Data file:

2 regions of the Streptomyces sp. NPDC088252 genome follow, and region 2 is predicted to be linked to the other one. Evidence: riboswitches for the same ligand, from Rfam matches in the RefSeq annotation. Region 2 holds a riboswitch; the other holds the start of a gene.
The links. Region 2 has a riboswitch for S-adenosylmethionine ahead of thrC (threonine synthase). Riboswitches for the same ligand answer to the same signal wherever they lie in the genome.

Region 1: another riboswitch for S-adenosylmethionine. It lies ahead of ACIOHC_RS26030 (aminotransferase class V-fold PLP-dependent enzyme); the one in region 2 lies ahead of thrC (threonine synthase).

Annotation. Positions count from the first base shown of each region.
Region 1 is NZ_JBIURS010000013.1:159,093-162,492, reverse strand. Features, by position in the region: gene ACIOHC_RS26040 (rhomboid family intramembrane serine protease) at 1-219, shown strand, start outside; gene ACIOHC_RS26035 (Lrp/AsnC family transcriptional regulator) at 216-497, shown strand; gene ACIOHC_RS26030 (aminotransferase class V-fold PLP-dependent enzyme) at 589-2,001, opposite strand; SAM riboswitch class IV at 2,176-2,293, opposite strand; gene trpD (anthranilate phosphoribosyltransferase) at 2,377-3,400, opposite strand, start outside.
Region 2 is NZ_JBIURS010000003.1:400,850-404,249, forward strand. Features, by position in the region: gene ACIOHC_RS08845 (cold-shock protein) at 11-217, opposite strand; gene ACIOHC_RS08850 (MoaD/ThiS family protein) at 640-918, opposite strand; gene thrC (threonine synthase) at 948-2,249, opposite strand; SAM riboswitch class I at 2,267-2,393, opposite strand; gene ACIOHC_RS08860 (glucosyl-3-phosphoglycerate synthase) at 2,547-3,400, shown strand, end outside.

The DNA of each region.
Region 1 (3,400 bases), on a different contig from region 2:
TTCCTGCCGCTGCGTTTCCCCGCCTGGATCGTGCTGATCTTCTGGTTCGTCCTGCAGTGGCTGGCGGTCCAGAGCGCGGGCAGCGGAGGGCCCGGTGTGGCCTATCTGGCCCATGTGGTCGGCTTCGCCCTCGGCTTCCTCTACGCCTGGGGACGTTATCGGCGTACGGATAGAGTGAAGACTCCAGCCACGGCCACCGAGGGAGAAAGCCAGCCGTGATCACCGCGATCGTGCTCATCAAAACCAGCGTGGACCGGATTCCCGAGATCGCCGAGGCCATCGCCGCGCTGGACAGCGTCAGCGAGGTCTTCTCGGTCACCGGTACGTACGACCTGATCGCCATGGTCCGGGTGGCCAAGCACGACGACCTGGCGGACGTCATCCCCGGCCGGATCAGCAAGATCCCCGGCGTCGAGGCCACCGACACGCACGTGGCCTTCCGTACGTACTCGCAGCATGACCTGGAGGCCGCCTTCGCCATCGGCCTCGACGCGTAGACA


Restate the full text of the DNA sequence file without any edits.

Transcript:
2 regions of the Streptomyces sp. NPDC088252 genome follow, and region 2 is predicted to be linked to the other one. Evidence: riboswitches for the same ligand, from Rfam matches in the RefSeq annotation. Region 2 holds a riboswitch; the other holds the start of a gene.
The links. Region 2 has a riboswitch for S-adenosylmethionine ahead of thrC (threonine synthase). Riboswitches for the same ligand answer to the same signal wherever they lie in the genome.

Region 1: another riboswitch for S-adenosylmethionine. It lies ahead of ACIOHC_RS26030 (aminotransferase class V-fold PLP-dependent enzyme); the one in region 2 lies ahead of thrC (threonine synthase).

Annotation. Positions count from the first base shown of each region.
Region 1 is NZ_JBIURS010000013.1:159,093-162,492, reverse strand. Features, by position in the region: gene ACIOHC_RS26040 (rhomboid family intramembrane serine protease) at 1-219, shown strand, start outside; gene ACIOHC_RS26035 (Lrp/AsnC family transcriptional regulator) at 216-497, shown strand; gene ACIOHC_RS26030 (aminotransferase class V-fold PLP-dependent enzyme) at 589-2,001, opposite strand; SAM riboswitch class IV at 2,176-2,293, opposite strand; gene trpD (anthranilate phosphoribosyltransferase) at 2,377-3,400, opposite strand, start outside.
Region 2 is NZ_JBIURS010000003.1:400,850-404,249, forward strand. Features, by position in the region: gene ACIOHC_RS08845 (cold-shock protein) at 11-217, opposite strand; gene ACIOHC_RS08850 (MoaD/ThiS family protein) at 640-918, opposite strand; gene thrC (threonine synthase) at 948-2,249, opposite strand; SAM riboswitch class I at 2,267-2,393, opposite strand; gene ACIOHC_RS08860 (glucosyl-3-phosphoglycerate synthase) at 2,547-3,400, shown strand, end outside.

The DNA of each region.
Region 1 (3,400 bases), on a different contig from region 2:
TTCCTGCCGCTGCGTTTCCCCGCCTGGATCGTGCTGATCTTCTGGTTCGTCCTGCAGTGGCTGGCGGTCCAGAGCGCGGGCAGCGGAGGGCCCGGTGTGGCCTATCTGGCCCATGTGGTCGGCTTCGCCCTCGGCTTCCTCTACGCCTGGGGACGTTATCGGCGTACGGATAGAGTGAAGACTCCAGCCACGGCCACCGAGGGAGAAAGCCAGCCGTGATCACCGCGATCGTGCTCATCAAAACCAGCGTGGACCGGATTCCCGAGATCGCCGAGGCCATCGCCGCGCTGGACAGCGTCAGCGAGGTCTTCTCGGTCACCGGTACGTACGACCTGATCGCCATGGTCCGGGTGGCCAAGCACGACGACCTGGCGGACGTCATCCCCGGCCGGATCAGCAAGATCCCCGGCGTCGAGGCCACCGACACGCACGTGGCCTTCCGTACGTACTCGCAGCATGACCTGGAGGCCGCCTTCGCCATCGGCCTCGACGCGTAGACA